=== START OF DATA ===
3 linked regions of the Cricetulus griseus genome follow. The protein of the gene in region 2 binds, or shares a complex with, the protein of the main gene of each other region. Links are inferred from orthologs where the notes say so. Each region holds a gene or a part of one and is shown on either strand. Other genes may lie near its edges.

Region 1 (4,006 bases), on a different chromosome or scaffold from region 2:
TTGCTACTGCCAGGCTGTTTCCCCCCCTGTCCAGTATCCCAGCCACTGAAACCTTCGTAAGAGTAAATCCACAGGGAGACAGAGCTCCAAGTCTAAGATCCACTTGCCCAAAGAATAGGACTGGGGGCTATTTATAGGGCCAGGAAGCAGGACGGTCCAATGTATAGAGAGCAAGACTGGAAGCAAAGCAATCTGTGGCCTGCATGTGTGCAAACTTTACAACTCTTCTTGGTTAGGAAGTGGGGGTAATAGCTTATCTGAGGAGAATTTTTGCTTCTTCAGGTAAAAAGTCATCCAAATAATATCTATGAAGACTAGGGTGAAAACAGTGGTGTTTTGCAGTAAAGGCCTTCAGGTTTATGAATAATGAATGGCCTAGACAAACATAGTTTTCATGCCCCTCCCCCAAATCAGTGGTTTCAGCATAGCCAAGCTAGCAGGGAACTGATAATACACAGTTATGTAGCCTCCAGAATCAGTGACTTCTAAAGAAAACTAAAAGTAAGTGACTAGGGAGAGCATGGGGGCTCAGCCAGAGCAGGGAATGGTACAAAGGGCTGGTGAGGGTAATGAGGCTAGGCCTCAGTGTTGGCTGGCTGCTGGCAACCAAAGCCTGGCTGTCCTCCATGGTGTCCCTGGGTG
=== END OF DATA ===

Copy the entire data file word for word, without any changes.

3 linked regions of the Cricetulus griseus genome follow. The protein of the gene in region 2 binds, or shares a complex with, the protein of the main gene of each other region. Links are inferred from orthologs where the notes say so. Each region holds a gene or a part of one and is shown on either strand. Other genes may lie near its edges.

Region 1 (4,006 bases), on a different chromosome or scaffold from region 2:
TTGCTACTGCCAGGCTGTTTCCCCCCCTGTCCAGTATCCCAGCCACTGAAACCTTCGTAAGAGTAAATCCACAGGGAGACAGAGCTCCAAGTCTAAGATCCACTTGCCCAAAGAATAGGACTGGGGGCTATTTATAGGGCCAGGAAGCAGGACGGTCCAATGTATAGAGAGCAAGACTGGAAGCAAAGCAATCTGTGGCCTGCATGTGTGCAAACTTTACAACTCTTCTTGGTTAGGAAGTGGGGGTAATAGCTTATCTGAGGAGAATTTTTGCTTCTTCAGGTAAAAAGTCATCCAAATAATATCTATGAAGACTAGGGTGAAAACAGTGGTGTTTTGCAGTAAAGGCCTTCAGGTTTATGAATAATGAATGGCCTAGACAAACATAGTTTTCATGCCCCTCCCCCAAATCAGTGGTTTCAGCATAGCCAAGCTAGCAGGGAACTGATAATACACAGTTATGTAGCCTCCAGAATCAGTGACTTCTAAAGAAAACTAAAAGTAAGTGACTAGGGAGAGCATGGGGGCTCAGCCAGAGCAGGGAATGGTACAAAGGGCTGGTGAGGGTAATGAGGCTAGGCCTCAGTGTTGGCTGGCTGCTGGCAACCAAAGCCTGGCTGTCCTCCATGGTGTCCCTGGGTG